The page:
Mercury (planet)


A full-color composite image taken by MESSENGER spacecraft from its first Mercury flyby.

Mercury is the first planet in the solar system, which is closest to the sun. It is also the smallest planet with the shortest orbital period among the other planets, lasting only 88 earth days. Mercury was initially thought to be tidally locked to the sun. But it was later discovered that Mercury indeed rotates, but slowly. The planet is tidally locked at a resonance due to its elliptic orbit. A sidereal day on Mercury is 58 Earth days, 15 hours, and 30 minutes. A solar day on Mercury is 176 Earth days. For every two orbital revolutions around the Sun, Mercury rotates on its axis thrice. The other interesting fact about Mercury is its orbital precession about 43 arc seconds per century, which proves general relativity more practically.

Mercury is the second densest planet in the solar system, with a molten iron core that would make about 1800 km in radius.[1] For comparison, the total radius of Mercury is about 2440 km with a crust about 400 km thick. This molten core generates a measurable magnetic field due to the dynamo effect, forming a magnetosphere around the planet.

Frequently Asked Questionsedit

Why does the orbit of Mercury precess?edit

Almost all the orbits of the planets precess gradually due to the gravitational perturbation of the other planets. In the case of Mercury, the eccentricity of the orbit is different from other planets and Newton's theorem of revolving orbits could not explain it. Newton's theorem could account for the perturbation, Sun's little quadrupole moment and come up with a precession of 5557 arc seconds per century. But the observed precession is 5600 arc seconds per century and was higher by 43 arc seconds. It is proposed that there could be a planet or an asteroid belt beyond Mercury that could be contributing to the eccentricity. Later, as Einstein was able to predict the extra 43 arc seconds with general relativity, it is clear that Mercury is following the curved spacetime around the massive Sun, which results in the observed precession.

Is there water on Mercury?edit

Mercury is closest to the sun, and due to its slight axial tilt, lack of atmosphere, the surface temperatures are as high as 700 K during the day time at the equator. But the lack of tilt prevents the poles from any direct exposure to the sunlight. The temperature at the poles constantly stays around 180 K and there are regions inside the craters where the temperature could go as below as 120 K. As the surface of Mercury is filled with craters, ground observations using radar mapping at the Arecibo Observatory has shown evidence for the presence of water as ice.[2] NASA later confirmed this from the photographs of Mercury's north pole by the MESSENGER spacecraft. It is believed that water could be formed on Mercury by the numerous comet, meteorite bombardments and the solar winds.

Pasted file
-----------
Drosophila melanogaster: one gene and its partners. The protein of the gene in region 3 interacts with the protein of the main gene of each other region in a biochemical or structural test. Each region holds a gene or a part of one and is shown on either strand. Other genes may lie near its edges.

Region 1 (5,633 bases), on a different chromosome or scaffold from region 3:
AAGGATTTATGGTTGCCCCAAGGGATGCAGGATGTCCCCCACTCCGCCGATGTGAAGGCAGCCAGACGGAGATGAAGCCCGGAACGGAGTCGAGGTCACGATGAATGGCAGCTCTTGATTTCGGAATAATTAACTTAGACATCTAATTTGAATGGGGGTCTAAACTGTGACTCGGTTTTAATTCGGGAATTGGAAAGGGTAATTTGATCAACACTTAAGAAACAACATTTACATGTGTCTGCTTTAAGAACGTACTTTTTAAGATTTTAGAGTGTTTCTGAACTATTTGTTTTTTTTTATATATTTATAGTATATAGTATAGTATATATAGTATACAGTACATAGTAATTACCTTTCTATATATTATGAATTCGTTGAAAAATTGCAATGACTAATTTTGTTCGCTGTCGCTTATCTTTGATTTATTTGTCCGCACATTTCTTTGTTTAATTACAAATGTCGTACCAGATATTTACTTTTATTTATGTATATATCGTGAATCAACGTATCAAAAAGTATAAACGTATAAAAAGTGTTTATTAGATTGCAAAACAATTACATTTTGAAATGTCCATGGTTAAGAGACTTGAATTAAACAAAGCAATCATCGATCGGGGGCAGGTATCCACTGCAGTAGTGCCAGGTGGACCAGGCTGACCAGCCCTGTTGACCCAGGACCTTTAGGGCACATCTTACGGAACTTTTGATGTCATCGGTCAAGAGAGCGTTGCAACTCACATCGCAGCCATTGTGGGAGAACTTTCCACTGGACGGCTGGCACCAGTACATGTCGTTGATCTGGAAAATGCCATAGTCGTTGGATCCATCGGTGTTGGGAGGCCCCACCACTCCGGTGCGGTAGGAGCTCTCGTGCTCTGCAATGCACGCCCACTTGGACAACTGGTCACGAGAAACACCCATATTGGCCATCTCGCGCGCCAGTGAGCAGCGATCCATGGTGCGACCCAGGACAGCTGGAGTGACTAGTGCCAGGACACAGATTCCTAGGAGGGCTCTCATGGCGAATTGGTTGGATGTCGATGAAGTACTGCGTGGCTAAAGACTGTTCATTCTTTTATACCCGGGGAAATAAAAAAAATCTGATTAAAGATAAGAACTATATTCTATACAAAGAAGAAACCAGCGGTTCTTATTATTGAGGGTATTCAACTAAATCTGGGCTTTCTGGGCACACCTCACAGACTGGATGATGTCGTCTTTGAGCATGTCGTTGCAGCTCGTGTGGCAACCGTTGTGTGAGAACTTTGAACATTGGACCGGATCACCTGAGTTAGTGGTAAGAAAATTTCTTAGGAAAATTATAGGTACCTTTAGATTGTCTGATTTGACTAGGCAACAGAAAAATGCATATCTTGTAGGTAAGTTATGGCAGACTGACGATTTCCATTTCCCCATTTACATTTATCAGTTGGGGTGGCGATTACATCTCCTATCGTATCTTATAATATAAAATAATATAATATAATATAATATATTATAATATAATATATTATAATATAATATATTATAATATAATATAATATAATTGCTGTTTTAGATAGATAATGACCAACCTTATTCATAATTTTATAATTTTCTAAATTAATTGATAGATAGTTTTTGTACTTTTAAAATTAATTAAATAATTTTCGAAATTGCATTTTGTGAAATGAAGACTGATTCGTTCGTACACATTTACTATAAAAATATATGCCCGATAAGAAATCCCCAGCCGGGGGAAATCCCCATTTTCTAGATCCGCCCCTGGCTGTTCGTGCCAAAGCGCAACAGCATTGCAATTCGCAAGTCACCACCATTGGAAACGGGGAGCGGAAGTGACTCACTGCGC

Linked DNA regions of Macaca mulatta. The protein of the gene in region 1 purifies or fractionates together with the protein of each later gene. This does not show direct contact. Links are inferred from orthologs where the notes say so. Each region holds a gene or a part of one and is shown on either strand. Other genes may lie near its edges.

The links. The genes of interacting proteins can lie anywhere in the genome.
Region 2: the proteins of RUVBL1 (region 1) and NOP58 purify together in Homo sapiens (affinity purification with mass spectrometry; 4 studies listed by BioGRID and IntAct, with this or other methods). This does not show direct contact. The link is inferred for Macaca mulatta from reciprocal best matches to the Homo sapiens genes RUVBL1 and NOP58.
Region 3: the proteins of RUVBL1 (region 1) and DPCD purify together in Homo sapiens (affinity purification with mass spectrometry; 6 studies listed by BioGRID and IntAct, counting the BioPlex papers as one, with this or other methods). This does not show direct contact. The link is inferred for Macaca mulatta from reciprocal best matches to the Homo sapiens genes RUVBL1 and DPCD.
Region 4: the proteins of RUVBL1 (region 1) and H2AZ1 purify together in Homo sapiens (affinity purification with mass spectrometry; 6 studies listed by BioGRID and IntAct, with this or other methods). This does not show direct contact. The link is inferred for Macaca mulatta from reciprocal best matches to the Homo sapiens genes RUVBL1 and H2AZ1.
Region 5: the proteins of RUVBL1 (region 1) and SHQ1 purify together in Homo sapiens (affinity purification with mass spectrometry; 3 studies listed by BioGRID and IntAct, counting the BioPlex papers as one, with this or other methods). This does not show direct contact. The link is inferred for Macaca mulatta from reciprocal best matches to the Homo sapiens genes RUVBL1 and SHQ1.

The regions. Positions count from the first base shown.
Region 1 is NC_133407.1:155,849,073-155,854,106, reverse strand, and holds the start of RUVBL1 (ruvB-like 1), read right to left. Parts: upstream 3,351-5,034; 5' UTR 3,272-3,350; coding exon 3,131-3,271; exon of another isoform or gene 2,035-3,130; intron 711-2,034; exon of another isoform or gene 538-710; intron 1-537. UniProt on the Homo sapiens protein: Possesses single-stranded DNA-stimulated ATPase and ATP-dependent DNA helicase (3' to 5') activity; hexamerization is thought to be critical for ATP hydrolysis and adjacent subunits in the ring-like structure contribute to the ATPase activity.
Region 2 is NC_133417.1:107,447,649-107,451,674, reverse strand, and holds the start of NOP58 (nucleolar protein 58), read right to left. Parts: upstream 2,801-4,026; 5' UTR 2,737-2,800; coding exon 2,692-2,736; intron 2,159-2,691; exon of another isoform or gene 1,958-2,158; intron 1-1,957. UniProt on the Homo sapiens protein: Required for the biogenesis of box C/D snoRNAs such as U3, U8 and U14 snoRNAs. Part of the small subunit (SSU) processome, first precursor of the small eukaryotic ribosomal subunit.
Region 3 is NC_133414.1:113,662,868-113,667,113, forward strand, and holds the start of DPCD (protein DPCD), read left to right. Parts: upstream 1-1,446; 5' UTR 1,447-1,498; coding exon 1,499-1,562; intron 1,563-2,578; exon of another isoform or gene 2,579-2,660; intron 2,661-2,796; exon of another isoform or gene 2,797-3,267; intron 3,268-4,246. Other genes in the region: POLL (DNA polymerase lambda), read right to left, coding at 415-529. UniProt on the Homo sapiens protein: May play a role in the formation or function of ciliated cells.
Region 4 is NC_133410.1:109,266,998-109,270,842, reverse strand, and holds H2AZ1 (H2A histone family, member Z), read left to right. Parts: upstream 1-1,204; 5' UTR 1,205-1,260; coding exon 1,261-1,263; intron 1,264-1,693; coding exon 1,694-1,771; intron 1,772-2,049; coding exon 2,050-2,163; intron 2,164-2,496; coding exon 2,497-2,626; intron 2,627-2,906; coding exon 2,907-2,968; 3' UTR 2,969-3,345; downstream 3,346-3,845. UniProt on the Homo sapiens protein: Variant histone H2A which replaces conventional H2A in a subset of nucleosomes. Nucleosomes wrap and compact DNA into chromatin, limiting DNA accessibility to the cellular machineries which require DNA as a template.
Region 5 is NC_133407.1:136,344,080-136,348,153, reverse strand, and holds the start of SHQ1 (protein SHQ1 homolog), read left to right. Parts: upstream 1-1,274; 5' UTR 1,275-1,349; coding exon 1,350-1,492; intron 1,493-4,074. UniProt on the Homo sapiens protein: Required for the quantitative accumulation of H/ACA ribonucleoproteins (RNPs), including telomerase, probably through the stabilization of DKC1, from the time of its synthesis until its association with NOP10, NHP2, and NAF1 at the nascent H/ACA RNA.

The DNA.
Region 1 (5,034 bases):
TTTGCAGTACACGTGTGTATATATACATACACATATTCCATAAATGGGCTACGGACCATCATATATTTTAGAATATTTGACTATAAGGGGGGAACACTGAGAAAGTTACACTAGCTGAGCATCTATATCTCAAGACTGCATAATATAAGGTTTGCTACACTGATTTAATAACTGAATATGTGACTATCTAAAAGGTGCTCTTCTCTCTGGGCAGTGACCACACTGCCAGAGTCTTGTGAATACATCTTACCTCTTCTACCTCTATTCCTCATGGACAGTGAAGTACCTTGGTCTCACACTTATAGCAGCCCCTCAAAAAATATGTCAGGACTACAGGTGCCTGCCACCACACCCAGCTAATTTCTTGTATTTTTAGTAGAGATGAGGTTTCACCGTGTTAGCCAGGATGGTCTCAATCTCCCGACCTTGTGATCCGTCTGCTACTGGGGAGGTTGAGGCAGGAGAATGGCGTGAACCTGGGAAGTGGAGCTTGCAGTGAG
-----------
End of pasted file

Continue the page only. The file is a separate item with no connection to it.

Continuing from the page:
The picture on the left is the radar image of Mercury's north pole mapped from the Arecibo Observatory. The yellow regions are believed to be ice, showing high radar reflectivity. The picture on the right has the left radar image superimposed on the mosaic of images of the north pole from the MESSENGER spacecraft. It clearly shows that the radar reflectivity is high in the craters that are permanently shaded from the Sun.

It is also believed that these regions in the shadowed areas could act as a cold trap, which would freeze any of the water or water vapour that escape the planet's interior layers through water outgassing. With all these observations, we can extrapolate that Mercury has water.


  1. Finley, Dave (May 3, 2007). "Mercury's Core Molten, Radar Study Shows". National Radio Astronomy Observatory.
  2. Slade MA, Butler BJ, Muhleman DO. Mercury radar imaging: evidence for polar ice. Science. 1992;258(5082):635-40.